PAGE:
Reading Time: 2 minutes

If there’s a through-line to some of the best movies of 2022 thus far, it’s a fixation on the body’s inexorable march toward decay and a perverse, giddy freedom in embracing it. Or, as Léa Seydoux declares in Crimes of the Future, David Cronenberg’s squirm-inducing return to body horror, “Let us create a map that will guide us into the heart of darkness.” Seydoux’s character is in the middle of science fiction surgery as part of an underground performance art show, but she may as well be addressing the mute Assassin who literally traverses a nightmarish abyss in Phil Tippett’s lovely, grotesque Mad God, or Sofia Kappel’s exploited/exploitative quest for A-list status in the mainstream adult film industry in Ninja Thyberg’s Pleasure. Even Marvel, the last vestige of the monoculture, assimilated 1980s gorehound Sam Raimi for Doctor Strange in the Multiverse of Madness, a film whose climax involves the hero performing necromancy on a rotting version of himself. The landscape of cinema in 2022 is that bit in Chloe Okuno’s Watcher (great film; you should see it) when its adrift protagonist politely waves to a shadow in an apartment across the street, only for the shadow to wave back.

And then there’s Hellbender, perhaps the most surefooted and exuberant of the bunch. Co-directed by Zelda Adams, Toby Poser, and John Adams (Toby and John being Zelda’s parents, comprising a familial production team self-described as the “Adams Family”—adorable), Hellbender is a coming of age horror film that revels in the discovery of change, even if it’s the change that destroys us.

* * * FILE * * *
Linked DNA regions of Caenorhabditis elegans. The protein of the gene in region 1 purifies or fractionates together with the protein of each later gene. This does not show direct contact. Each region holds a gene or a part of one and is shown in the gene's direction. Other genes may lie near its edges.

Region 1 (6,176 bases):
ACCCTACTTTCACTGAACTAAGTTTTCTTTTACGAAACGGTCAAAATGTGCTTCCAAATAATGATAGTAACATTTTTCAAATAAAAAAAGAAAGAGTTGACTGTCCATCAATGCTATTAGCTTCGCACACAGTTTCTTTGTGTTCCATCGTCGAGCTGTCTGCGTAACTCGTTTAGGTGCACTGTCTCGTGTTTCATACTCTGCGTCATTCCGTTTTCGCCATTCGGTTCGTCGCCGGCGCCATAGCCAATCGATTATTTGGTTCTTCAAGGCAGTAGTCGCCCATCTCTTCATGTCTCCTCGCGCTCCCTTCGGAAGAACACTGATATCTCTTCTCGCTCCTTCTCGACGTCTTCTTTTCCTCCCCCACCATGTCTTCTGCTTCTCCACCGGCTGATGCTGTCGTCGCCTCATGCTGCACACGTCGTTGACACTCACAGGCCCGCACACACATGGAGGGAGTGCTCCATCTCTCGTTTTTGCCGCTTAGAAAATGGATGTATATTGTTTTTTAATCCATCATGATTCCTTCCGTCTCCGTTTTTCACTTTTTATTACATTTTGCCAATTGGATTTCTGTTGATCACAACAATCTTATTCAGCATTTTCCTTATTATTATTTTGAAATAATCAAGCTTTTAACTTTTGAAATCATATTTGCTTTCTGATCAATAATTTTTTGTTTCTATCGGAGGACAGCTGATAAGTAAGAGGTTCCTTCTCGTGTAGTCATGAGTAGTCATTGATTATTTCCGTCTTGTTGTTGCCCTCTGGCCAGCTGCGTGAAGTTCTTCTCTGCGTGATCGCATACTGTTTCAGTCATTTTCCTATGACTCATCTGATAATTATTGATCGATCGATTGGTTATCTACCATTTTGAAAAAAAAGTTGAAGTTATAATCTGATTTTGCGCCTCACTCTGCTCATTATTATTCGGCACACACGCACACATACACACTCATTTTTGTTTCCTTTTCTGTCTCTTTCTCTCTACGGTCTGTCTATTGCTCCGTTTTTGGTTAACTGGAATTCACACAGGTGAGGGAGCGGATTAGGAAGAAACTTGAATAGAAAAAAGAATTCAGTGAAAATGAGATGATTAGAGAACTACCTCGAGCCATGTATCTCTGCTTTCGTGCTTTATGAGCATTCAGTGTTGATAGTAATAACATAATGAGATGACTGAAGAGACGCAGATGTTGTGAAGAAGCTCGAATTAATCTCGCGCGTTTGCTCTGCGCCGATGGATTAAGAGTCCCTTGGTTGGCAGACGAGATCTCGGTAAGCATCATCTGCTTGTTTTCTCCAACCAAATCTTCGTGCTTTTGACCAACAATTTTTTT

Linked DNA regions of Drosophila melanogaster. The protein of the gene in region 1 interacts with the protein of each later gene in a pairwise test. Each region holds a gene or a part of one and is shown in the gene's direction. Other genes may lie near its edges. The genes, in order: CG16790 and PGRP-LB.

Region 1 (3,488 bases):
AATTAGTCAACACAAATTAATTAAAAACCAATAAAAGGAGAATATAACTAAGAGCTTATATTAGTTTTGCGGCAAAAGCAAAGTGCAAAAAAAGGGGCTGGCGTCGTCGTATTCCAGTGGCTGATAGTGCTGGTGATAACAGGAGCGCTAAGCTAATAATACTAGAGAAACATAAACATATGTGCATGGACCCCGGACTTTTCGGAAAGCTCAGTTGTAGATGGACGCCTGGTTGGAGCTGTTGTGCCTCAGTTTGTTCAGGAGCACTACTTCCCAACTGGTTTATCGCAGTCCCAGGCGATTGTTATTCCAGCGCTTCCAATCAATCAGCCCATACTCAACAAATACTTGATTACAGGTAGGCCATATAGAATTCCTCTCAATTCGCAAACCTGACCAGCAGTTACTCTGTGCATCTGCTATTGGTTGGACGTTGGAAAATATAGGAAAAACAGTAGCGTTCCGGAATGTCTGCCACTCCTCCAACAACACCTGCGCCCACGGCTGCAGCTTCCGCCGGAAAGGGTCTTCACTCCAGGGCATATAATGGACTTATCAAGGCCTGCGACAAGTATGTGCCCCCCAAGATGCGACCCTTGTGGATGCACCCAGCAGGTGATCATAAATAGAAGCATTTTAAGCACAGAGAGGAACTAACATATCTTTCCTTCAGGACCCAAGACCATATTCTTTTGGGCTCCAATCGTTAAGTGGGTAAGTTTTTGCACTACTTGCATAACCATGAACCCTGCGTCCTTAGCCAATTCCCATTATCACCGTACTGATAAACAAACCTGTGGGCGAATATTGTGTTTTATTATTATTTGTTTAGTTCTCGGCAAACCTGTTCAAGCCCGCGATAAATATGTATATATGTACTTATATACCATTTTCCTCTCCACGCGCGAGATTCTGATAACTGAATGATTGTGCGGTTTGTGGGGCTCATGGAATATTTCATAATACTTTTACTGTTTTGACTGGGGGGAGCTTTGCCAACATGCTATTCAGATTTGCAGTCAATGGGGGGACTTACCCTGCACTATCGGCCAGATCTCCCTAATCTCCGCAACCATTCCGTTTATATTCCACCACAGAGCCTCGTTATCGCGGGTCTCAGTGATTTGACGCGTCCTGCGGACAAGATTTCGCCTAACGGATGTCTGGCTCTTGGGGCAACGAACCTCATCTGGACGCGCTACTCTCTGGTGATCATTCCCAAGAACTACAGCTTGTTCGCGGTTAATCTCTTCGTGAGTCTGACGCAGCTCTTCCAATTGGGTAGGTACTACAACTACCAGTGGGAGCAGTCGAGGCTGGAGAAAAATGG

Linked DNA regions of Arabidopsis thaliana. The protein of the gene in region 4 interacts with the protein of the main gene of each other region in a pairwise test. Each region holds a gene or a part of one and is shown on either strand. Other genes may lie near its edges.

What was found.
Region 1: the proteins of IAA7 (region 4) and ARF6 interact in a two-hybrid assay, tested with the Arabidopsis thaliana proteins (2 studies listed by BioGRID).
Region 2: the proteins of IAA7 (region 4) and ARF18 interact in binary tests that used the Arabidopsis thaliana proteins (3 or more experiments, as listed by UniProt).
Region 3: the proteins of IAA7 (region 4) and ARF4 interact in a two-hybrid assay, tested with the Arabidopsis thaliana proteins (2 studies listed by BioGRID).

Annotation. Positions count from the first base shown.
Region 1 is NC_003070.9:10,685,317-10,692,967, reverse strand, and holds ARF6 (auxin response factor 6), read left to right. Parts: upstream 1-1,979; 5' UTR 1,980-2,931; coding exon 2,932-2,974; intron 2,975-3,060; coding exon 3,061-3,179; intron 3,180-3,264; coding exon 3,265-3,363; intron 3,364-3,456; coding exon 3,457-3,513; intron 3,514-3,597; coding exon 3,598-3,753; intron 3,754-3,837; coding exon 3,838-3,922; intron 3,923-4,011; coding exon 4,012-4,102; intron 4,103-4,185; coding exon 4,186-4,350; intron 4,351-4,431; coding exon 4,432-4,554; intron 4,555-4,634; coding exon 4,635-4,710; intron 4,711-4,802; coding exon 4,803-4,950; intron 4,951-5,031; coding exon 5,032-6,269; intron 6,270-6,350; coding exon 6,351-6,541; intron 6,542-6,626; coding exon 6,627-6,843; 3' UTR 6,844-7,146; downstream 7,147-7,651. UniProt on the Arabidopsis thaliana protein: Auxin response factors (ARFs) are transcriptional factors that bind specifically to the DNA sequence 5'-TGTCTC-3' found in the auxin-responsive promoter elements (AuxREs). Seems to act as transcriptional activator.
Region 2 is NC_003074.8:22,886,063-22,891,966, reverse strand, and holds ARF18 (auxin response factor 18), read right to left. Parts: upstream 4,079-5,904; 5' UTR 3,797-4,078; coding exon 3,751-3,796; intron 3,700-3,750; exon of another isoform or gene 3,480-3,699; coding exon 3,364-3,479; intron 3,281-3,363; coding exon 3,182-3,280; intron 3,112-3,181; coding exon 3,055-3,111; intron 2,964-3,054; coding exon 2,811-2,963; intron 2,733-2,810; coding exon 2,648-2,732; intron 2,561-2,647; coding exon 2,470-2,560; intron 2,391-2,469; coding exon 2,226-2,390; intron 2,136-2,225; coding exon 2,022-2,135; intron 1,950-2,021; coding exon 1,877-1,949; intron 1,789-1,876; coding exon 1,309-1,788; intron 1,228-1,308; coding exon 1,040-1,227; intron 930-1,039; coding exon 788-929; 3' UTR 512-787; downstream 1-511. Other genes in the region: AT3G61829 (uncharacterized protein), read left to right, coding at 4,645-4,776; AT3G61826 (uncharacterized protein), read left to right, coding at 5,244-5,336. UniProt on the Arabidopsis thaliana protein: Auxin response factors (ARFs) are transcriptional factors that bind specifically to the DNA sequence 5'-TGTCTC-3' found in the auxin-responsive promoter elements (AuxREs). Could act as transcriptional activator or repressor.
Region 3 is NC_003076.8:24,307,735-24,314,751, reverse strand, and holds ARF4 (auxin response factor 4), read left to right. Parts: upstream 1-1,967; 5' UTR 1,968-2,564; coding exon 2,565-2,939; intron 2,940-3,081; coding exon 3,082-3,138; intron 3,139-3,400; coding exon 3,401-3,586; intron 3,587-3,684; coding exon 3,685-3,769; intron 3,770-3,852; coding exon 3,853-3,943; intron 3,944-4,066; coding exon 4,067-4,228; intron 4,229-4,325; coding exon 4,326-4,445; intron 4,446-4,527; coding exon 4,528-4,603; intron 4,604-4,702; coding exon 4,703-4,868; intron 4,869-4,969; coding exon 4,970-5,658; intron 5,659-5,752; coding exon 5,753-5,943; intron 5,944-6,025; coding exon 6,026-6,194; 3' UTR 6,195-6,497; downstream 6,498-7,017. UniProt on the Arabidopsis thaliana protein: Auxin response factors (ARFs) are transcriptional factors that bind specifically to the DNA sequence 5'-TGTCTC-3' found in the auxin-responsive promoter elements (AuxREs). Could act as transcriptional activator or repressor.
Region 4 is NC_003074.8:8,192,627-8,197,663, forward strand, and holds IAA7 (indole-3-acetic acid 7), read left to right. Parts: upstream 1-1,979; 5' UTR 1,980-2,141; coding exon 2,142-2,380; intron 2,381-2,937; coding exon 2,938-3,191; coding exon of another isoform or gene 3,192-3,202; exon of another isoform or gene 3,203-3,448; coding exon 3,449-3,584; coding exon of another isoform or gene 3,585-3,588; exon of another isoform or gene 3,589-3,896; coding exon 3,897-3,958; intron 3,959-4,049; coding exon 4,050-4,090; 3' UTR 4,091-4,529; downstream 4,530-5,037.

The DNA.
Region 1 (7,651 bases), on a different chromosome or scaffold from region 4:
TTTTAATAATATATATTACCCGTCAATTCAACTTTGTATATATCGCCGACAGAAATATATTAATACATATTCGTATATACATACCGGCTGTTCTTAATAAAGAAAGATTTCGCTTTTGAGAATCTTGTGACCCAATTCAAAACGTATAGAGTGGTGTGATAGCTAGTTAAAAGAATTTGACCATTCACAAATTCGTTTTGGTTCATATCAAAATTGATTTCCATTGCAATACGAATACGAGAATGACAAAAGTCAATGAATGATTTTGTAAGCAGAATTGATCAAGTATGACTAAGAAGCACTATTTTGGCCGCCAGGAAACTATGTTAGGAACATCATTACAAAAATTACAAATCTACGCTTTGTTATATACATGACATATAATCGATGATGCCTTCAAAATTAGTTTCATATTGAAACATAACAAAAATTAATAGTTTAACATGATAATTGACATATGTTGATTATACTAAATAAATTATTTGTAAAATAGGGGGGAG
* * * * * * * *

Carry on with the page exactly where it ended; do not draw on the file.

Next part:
Teenager Izzy (Zelda Adams) lives an isolated existence with her Mother (Toby Poser) in the woods, informing the unfortunate few she encounters that she’s “home schooled.” As the title indicates, Izzy and Mother are recluses for supernatural reasons, as one doofus hiker discovers at his peril. “What if Onibaba but heavy metal” was not on my 2022 cinematic bingo card, but here we are. 

It’s not a bad life; Izzy and Mother have regular jam sessions and dine on beautifully arranged twigs. But Izzy craves the unknown and befriends a few local teens, and when the kids play a gross prank at Izzy’s sheltered expense, it wakes something up in her. This may sound rote—horror films have traded in puberty metaphors since the genre’s inception (most notably Carrie)—but what’s interesting about Hellbender is the sheer joy it and Izzy take in her self discovery. There’s a disgustingly wonderful bonding session involving maggots and a frolic in the snow, maggots being the living distillation of death and renewal. Hellbender shares with the underestimated Firestarter this notion that existence comes at a price and takes a toll, and suggests that that’s something to be celebrated in all its awful glory.

The best movies of 2022 are coming from auteurs ruminating on their craft (Tippett is 70 years old; Cronenberg 79) and a generation of newcomers inheriting a seemingly moribund medium. “Spring eats winter” is a mantra Izzy and Mother repeat to one another. Time is an ouroboros. I hope the same is true for film.

Hellbender (2022)

Runtime: 86 minutes

MPA Rating: No rating

Streaming: Shudder

Avatar photo

Myles Mikulic holds a BA in Film and TV from Cal State University Northridge, an MA in History and Archival Studies from Claremont Graduate University, and is a History doctoral candidate at the same....